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‘The Big One’ Will Hit the Big Banks

May 25, 2020 (EIRNS)—The seven biggest U.S.-based banks took a total of about $24 billion in new loan-loss provisions in the first quarter, led by JPMorgan Chase at $8 billion. Seems like a lot of preparation for losses in the current general economic plunge. But it’s nowhere, and they will soon enough be crying for bailouts, according to a May 20 Bloomberg News article, “A $150 Billion Pile of Frozen Loans Starts To Worry U.S. Banks.”

During the 2007-08 financial crash, the banking system took losses of about 6% of the banks’ total assets; the loss reserves they’ve taken now are about 1.5% of assets. Business loan losses may be greater in this crisis, as is evident from the millions of closed firms threatened with bankruptcy or going into it. Some $20 billion of debts have gone into bankruptcy in Hertz’s bankruptcy alone. So the large banks are likely to have to take $75-$100 billion more in loan losses, overcoming the “comfortable capitalization” they have bragged about for a number of years. But then there are household debts, from mortgages to credit cards.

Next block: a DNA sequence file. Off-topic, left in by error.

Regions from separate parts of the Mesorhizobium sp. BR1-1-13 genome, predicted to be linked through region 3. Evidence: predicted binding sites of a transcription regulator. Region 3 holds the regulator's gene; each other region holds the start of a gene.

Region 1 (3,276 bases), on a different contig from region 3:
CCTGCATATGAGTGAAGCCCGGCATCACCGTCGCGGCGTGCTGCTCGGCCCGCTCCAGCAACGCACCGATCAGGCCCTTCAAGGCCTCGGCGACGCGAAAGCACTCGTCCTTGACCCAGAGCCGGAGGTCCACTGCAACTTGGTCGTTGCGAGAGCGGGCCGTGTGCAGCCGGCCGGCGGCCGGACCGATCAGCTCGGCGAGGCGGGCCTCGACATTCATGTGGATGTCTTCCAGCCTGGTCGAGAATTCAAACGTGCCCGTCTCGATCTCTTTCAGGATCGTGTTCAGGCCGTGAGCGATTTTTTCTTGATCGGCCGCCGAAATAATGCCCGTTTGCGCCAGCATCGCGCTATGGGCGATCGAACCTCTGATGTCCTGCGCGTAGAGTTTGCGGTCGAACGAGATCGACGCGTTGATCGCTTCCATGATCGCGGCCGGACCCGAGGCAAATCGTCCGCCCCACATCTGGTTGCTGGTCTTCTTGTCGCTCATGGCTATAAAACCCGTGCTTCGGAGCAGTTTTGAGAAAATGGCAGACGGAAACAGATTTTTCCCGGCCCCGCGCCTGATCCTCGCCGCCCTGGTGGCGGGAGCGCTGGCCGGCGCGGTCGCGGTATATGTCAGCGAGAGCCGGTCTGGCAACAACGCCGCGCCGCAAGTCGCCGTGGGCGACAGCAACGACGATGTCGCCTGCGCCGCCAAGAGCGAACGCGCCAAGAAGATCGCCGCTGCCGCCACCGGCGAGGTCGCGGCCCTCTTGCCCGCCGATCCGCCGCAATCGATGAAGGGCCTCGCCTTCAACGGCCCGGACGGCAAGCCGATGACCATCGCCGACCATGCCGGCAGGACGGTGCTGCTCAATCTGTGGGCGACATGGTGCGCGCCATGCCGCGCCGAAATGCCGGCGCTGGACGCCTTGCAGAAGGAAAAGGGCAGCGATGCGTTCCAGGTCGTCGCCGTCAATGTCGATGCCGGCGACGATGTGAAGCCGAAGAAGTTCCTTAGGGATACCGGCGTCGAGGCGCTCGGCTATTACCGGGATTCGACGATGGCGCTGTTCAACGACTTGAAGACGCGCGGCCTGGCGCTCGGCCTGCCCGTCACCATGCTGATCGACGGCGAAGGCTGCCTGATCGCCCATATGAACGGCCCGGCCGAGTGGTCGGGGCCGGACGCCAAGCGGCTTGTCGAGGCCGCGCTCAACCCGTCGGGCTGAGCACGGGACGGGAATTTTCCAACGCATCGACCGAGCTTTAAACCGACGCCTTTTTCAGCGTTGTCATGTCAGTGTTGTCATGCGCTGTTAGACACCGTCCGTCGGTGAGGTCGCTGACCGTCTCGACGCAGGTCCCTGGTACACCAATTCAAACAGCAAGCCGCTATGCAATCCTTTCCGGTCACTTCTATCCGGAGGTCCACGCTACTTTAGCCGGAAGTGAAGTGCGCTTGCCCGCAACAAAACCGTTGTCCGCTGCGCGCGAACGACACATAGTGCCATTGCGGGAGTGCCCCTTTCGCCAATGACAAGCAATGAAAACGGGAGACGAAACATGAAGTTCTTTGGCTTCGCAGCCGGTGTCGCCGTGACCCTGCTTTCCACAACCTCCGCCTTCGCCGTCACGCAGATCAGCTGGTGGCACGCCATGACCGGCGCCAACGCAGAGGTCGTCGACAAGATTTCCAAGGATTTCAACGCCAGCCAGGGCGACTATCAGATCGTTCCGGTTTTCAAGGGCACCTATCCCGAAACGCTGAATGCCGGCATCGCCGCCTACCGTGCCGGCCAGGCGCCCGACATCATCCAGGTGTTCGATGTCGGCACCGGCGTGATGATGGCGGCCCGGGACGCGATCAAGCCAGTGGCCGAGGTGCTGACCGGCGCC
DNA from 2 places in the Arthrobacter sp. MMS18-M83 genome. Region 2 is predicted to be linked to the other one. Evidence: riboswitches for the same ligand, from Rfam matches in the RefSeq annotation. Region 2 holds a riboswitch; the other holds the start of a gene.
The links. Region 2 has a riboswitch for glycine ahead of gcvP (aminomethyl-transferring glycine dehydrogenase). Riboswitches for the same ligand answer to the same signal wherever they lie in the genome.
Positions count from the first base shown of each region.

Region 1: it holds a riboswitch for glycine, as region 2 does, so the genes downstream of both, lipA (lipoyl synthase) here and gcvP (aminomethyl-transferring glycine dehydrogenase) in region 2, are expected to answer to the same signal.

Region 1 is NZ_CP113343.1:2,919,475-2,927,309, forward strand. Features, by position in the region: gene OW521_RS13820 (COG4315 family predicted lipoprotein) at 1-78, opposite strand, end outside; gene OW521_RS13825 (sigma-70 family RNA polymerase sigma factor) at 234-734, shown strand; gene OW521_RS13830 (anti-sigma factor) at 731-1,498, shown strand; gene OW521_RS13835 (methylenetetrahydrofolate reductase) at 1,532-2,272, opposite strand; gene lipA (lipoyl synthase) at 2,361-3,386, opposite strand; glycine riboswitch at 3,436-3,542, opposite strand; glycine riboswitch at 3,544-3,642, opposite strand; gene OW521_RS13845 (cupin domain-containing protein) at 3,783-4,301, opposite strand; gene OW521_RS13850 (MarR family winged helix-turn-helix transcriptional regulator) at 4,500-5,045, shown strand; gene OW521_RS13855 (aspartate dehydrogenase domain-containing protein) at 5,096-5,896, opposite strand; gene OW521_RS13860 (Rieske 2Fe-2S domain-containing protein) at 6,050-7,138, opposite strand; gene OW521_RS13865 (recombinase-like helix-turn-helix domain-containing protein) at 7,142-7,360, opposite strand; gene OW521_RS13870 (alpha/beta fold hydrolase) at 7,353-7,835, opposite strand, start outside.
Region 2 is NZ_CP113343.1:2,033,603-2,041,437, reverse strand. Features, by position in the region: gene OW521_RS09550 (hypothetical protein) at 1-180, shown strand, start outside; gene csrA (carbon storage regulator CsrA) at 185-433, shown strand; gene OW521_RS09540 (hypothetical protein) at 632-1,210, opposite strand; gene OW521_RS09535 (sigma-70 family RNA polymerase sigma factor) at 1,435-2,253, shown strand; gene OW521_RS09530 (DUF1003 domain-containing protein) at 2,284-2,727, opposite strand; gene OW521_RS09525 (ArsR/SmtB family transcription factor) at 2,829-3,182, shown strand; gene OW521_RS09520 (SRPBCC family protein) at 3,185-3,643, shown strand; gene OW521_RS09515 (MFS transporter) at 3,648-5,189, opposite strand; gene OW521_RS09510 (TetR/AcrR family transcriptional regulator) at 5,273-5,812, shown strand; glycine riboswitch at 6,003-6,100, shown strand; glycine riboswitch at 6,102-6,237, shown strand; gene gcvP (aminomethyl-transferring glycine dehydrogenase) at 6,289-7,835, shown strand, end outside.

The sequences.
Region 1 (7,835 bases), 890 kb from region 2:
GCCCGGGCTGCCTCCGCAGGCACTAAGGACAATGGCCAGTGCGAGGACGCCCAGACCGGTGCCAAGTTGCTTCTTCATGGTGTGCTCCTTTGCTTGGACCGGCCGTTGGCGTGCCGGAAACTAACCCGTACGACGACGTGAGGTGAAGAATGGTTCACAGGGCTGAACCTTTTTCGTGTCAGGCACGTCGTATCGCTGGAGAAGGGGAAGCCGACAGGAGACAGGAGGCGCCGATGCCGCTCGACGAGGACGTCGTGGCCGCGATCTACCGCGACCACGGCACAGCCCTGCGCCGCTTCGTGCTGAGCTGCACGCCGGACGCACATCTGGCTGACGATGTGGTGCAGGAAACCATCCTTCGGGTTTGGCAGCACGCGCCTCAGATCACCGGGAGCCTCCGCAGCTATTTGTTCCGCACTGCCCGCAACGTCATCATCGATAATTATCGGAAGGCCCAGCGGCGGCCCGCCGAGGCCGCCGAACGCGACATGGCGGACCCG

Bloomberg reported that about $150 billion in total consumer credit is “frozen,” in various forms of non-payment. It’s May 20 article included a chart of 15 banks, including some large regionals, for which “frozen” loans are currently between 15% and 23% of all those banks’ assets. Banks as a whole are now trying to push customers back into payment: “potentially pushing some out of the programs, as the industry tries to get a clearer picture of how many customers are truly unable to keep up during the coronavirus pandemic.”

If even a large fraction of these securitized, derivatized business and household loans go from delinquent to default, the banks’ entire capital will go, and they will turn to the Federal Reserve for bailouts. This is the terrible result the central banks printing $5 trillion thus far to save the securities and derivatives markets, rather than wise governments closing those markets until economic growth can be restored.

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